The temporal pharmacokinetic profile of levetiracetam in frontal cortex and hippocampal extracellular fluid reveals some interesting characteristics. After intraperitoneal administration, levetiracetam rapidly appeared in the brain as evidenced by the fact that levetiracetam was detected in the extracellular fluid of both the frontal cortex and hippocampal at time of first sample (15 min). These data suggest ready penetration of the blood – brain barrier by levetiracetam. However, as might be expected, Tmax values for extracellular fluid were somewhat larger (mean Tmax 2.0 – 2.5 h) than that for serum (mean Tmax 0.4 – 0.7 h) but, surprisingly, Tmax values were also larger than that previously reported for the CSF compartment (mean Tmax 1.58 – 1.92 h; Doheny et al., 1999). The observed difference in Tmax values between the extracellular and CSF compartments may be attributed, in part, to methodology in that CSF was directly sampled whereas extracellular fluid was not. The dose-dependent increase in extracellular fluid concentrations after levetiracetam administration (40 and 80 mg kg−1), suggests that transport is not rate limiting over the concentration range observed in the present study. Furthermore, as the pharmacokinetic profiles of levetiracetam in the frontal cortex and hippocampus are essentially identical and superimposable, it can be concluded that levetiracetam distribution in the brain is not brain region specific. This is in contrast to some other antiepileptic drugs (e.g. vigabatrin and phenytoin) which exhibit substantial regional specificity in their brain pharmacokinetics (Walker et al., 1996; Tong et al., 1999).

Efflux of levetiracetam from the brain extracellular fluid compartment appears to be restricted, as demonstrated by the half-life of levetiracetam, which is approximately 50% longer than that observed in the blood compartment. These data, combined with similar data for CSF (where efflux of levetiracetam from the CSF compartment was 170% slower; Doheny et al., 1999), may in part explain the substantial clinical efficacy of levetiracetam during twice a day dosing (Ben-Menachem & Falter, 2000; Cereghino et al., 2000; Shorvon et al., 2000) despite the fact that its blood pharmacokinetics (t1/2 6 – 8 h) would suggest that three times a day dosing is more appropriate.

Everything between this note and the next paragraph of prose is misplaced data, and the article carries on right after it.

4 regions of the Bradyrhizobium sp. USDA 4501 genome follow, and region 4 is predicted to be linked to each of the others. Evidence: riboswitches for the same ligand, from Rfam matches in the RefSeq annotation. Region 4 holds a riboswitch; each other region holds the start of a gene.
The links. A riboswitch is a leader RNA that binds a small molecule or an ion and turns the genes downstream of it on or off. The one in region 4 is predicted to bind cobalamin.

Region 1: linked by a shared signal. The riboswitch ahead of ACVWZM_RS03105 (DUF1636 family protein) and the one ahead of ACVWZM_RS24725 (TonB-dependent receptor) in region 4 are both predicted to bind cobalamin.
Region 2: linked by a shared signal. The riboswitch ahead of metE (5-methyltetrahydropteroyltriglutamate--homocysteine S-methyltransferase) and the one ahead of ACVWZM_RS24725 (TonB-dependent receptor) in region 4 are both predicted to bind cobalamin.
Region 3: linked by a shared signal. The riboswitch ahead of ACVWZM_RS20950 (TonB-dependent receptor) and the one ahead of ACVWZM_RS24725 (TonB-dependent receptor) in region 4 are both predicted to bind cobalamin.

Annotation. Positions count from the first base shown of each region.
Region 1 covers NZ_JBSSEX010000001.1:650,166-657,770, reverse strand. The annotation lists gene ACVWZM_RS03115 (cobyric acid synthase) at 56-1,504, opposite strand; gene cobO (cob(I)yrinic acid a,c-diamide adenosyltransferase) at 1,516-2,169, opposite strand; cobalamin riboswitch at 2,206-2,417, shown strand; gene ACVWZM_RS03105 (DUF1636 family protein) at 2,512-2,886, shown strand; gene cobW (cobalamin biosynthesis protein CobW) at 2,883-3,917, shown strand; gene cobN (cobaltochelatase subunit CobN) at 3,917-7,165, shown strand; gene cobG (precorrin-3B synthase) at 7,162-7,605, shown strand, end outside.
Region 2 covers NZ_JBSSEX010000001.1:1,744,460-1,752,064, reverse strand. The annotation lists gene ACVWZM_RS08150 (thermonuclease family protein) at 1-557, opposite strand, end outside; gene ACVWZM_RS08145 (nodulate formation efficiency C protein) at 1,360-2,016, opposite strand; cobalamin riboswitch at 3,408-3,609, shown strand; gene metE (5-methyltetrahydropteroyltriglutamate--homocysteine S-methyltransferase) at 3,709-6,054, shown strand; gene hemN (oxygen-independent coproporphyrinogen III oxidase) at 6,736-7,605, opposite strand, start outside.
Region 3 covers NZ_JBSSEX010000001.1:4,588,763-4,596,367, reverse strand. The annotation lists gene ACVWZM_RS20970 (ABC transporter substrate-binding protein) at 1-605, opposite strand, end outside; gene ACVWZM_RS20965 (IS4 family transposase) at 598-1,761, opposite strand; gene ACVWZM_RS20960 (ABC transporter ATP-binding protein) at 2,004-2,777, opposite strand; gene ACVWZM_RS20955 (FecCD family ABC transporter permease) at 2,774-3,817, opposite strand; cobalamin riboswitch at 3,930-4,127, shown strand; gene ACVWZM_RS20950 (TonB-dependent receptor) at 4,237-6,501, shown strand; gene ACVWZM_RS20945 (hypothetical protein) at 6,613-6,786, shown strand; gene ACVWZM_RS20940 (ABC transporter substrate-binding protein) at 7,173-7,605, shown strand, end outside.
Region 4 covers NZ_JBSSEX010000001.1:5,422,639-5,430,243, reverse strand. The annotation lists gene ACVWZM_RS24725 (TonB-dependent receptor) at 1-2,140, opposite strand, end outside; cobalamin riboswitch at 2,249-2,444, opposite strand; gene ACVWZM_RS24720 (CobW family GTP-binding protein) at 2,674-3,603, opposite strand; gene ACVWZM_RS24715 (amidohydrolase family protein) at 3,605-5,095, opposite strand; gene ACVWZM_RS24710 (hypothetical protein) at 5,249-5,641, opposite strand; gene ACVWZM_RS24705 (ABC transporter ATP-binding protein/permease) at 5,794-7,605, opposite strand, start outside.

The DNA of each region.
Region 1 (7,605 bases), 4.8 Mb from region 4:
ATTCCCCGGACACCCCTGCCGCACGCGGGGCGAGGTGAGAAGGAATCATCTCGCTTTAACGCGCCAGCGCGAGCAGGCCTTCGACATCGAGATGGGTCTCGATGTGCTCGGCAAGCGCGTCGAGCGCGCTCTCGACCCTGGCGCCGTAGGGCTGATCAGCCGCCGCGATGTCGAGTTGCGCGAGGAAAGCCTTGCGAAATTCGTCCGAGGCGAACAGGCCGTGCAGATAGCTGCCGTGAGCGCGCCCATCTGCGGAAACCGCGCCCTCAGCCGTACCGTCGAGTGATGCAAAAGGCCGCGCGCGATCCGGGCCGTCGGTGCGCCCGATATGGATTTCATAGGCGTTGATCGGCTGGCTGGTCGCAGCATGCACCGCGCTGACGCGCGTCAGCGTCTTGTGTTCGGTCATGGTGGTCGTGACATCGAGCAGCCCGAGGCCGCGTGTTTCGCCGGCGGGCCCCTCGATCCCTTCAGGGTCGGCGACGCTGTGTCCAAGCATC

Previously, we showed that at equilibrium, the CSF/serum concentration ratio was similar to that of the blood free fraction (0.96 versus 1.01), suggesting the blood levetiracetam concentration reflected central brain concentrations (Doheny et al., 1999). However, in the present study, although there was a tendency towards equilibration at 5.0 to 7.5 h post levetiracetam administration, the extracellular fluid/serum concentration ratio for both the frontal cortex and hippocampus was only approximately 0.5 (Figure 4), 50% less than the blood free fraction. This would suggest that, at least in the acute situation, blood levetiracetam concentrations do not reflect concentrations at its site of action in the brain or that equilibration had not been achieved over the time period of the study. However, it should be noted that since the extracellular fluid levetiracetam concentration data have been adjusted on the basis of in vitro relative recovery and since in vitro recovery can be expected to be greater than in vivo recovery, the extracellular fluid/serum concentration ratio may be underestimated.

Levetiracetam is unique amongst the new antiepileptic drugs in that it was not identified by screening in the traditional models (maximal electroshock and pentylenetetrazole) used to identify potential antiepileptic drugs. Consequently, it is not surprising that its profile of action is somewhat different to other drugs and that its mechanism of action is not that typically associated with antiepileptic drugs. Since in animal models of epilepsy, the effective dose at which 50% of animals respond (ED50) ranged from 5 to 30 mg kg−1 (Gower et al., 1992) and the ED50 for suppression of secondarily generalized seizures in the amygdala-kindled model of epilepsy is 40 mg kg−1 (Loscher & Honack, 1993), the levetiracetam dose (80 mg kg−1) used in the present study is appropriate. Levetiracetam administration (80 mg kg−1) was associated with a significant reduction in taurine concentrations in both the frontal cortex and hippocampus (Figure 5). However, the taurine concentrations measured in the present study reflect total extracellular fluid concentrations and it is well established that concentrations of neurotransmitter molecules measured by microdialysis reflect concentrations that are both neuronal and metabolic in origin (Reith et al., 1997; Rowley et al., 1995; 1998; Osborne et al., 1990; Westerink et al., 1987). Therefore, as to what proportion of the changes seen in taurine concentration is neuronal in origin, and therefore relevant in relation to the pharmacological action of levetiracetam, is not know. Indeed, the role of taurine, if any, in the mechanism of action of levetiracetam remains to be determined.


This work was supported in part by the National Society for Epilepsy. We are grateful to Dr H.C. Doheny, Miss A. Hay and Dr N. Ratnaraj for some technical assistance, Dr M.C. Walker for the help with the pharmacokinetic analysis and Dr M.T. O'Connell for help with the amino acid analysis. We thank UCB SA Pharma Sector (Chemin du Foriest, Belgium) for the supply of levetiracetam and α,2,2,-dimethyl-5-oxo-1-pyrrolidine acetamide.